nam pla (in Thai); nuoc mam (Vietnamese)
This pungent amber-brown liquid is a mainstay in Southeast Asian cooking. Known as nam pla in Thai and nuoc nam in Vietnamese, fish sauce imparts a distinctive salty flavor to many of the region’s dishes. Though its aroma is strongly fishy straight from the bottle, cooking mellows it considerably, as does combining it with other assertive ingredients, like lime juice, chile, and garlic.
Fish sauce is made from freshly caught fish that are too small for substantial eating, such as anchovies. The fish are packed between layers of salt in an earthenware vessel. A bamboo mat is placed over the final layer and topped with a weight to keepthe fish in place. They are then covered with an airtight top and set in a warm sunny spot where they are left to ferment for nine months and up to a year. As the fish break down, they produce a brown liquid—the fish sauce—which is drained from a spigot at the bottom of the container.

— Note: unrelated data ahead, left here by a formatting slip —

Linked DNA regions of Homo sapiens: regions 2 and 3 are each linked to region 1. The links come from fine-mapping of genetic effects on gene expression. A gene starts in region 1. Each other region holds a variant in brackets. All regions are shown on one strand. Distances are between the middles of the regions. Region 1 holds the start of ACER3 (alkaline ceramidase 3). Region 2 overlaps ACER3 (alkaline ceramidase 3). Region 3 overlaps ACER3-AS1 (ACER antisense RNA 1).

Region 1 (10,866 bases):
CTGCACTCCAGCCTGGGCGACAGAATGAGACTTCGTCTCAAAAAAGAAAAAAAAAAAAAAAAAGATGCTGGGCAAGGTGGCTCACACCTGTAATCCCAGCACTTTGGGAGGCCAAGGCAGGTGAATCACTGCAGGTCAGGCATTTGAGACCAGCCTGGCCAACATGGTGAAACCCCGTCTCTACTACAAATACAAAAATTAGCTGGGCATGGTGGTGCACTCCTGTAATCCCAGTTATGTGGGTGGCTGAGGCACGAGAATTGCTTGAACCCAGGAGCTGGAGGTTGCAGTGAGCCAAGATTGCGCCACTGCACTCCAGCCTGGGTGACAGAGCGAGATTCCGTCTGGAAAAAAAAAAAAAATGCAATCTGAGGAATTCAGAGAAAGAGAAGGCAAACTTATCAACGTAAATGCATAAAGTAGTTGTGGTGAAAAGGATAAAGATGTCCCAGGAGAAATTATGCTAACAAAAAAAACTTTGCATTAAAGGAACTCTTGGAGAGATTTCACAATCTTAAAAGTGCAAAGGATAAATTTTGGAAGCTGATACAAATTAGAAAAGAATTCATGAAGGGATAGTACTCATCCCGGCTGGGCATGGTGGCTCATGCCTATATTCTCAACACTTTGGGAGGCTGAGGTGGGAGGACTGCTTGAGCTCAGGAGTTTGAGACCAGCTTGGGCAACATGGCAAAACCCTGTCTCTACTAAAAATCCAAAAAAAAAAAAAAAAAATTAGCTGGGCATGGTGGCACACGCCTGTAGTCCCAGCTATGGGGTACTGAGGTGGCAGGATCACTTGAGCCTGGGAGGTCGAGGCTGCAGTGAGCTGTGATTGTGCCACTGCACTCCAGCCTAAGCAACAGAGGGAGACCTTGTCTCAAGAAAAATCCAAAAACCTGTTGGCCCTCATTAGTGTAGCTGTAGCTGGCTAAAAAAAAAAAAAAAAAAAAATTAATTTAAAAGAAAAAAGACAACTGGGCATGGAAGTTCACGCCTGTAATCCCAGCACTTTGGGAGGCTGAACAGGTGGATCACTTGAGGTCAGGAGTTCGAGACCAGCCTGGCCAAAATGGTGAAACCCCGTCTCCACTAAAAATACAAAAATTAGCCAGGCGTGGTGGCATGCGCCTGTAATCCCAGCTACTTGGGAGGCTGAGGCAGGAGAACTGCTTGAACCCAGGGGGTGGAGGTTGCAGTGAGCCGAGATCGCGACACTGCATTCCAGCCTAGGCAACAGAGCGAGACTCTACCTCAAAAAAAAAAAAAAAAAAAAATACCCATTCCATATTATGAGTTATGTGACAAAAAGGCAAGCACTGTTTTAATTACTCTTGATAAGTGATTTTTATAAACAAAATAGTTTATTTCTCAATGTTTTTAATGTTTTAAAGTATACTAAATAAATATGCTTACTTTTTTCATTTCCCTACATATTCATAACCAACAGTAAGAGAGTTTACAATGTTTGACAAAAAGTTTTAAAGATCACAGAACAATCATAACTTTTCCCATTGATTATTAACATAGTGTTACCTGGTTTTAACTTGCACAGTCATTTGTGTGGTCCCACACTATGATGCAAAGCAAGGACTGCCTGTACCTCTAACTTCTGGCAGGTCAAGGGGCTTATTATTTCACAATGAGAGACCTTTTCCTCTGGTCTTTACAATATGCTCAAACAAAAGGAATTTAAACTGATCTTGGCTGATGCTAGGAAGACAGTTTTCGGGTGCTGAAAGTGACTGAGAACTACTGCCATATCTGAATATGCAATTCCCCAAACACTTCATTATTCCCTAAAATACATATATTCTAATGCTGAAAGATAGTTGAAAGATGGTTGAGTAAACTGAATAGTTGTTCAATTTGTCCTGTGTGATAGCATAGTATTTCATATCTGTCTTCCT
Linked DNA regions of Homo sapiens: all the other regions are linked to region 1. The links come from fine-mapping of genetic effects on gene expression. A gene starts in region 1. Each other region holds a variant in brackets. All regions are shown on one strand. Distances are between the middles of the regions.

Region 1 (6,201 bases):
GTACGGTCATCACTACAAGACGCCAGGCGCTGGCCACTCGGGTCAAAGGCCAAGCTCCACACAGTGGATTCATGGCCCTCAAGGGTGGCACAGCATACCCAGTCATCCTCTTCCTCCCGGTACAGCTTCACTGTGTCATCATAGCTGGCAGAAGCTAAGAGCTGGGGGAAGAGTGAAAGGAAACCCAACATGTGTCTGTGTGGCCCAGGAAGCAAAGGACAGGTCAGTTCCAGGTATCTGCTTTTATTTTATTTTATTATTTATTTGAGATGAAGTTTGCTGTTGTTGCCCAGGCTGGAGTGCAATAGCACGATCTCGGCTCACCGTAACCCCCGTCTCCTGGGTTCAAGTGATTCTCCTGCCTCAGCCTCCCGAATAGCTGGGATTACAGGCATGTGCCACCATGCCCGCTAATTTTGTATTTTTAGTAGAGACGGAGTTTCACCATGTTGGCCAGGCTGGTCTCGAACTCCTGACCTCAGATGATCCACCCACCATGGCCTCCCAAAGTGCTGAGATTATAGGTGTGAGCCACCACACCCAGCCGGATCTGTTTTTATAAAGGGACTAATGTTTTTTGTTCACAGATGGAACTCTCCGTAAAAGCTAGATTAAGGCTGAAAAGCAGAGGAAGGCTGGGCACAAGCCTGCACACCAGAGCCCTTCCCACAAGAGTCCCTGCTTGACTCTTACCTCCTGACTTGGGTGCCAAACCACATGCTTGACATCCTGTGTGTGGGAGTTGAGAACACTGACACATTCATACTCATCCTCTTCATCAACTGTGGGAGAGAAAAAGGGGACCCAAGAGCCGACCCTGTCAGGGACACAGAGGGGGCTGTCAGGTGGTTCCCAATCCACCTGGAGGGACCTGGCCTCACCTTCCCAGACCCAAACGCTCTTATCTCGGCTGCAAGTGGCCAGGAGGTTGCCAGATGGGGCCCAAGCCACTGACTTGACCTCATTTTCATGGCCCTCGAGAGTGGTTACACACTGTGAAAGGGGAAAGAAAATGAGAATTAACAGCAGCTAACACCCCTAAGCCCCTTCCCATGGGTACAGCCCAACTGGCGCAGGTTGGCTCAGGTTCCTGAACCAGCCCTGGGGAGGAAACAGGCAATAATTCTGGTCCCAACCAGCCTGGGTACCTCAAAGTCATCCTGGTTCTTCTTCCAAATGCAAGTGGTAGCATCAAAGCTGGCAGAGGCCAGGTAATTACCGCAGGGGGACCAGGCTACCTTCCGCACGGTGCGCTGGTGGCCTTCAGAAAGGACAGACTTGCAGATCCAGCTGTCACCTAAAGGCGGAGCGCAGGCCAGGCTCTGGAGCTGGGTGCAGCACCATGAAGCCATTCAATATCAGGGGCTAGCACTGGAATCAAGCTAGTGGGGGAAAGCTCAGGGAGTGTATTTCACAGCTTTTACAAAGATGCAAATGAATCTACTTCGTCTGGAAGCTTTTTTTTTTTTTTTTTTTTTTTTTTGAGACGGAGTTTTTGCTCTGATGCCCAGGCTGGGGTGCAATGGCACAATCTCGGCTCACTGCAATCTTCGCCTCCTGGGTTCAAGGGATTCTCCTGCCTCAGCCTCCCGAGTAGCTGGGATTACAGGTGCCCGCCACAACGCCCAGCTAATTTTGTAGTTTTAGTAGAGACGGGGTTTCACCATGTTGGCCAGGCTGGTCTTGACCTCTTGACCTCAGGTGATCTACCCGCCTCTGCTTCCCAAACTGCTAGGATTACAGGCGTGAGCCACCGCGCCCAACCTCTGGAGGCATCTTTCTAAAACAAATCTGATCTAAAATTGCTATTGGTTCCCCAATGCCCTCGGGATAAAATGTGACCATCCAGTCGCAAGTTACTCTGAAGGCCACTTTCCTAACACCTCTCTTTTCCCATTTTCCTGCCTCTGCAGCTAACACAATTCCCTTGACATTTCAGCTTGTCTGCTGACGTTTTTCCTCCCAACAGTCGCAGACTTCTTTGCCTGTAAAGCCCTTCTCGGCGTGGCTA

You can find fish sauce in most supermarkets, but an Asian market will offer more brands to choose from. As with olive oil, there are several grades of fish sauce. High-quality fish sauce, which is the first to be drained off the fermented fish, is usually pale amber, with a more delicate and balanced flavor; premium-grade fish sauce, such as Three Crabs or Phu Quoc brands, are best in dipping sauces. For cooking, stronger-flavored, lower-grade brands, such as Squid or Tiparos, which are made from a secondary draining, work fine. Fish sauces bottled in glass taste better and last longer than those packaged in plastic.
For cooking, you can use fish sauce straight, but never add it to a dry pan or the smell will be overpowering.
Refrigerated, it keeps for months; when it turns dark or crystallizes, discard it.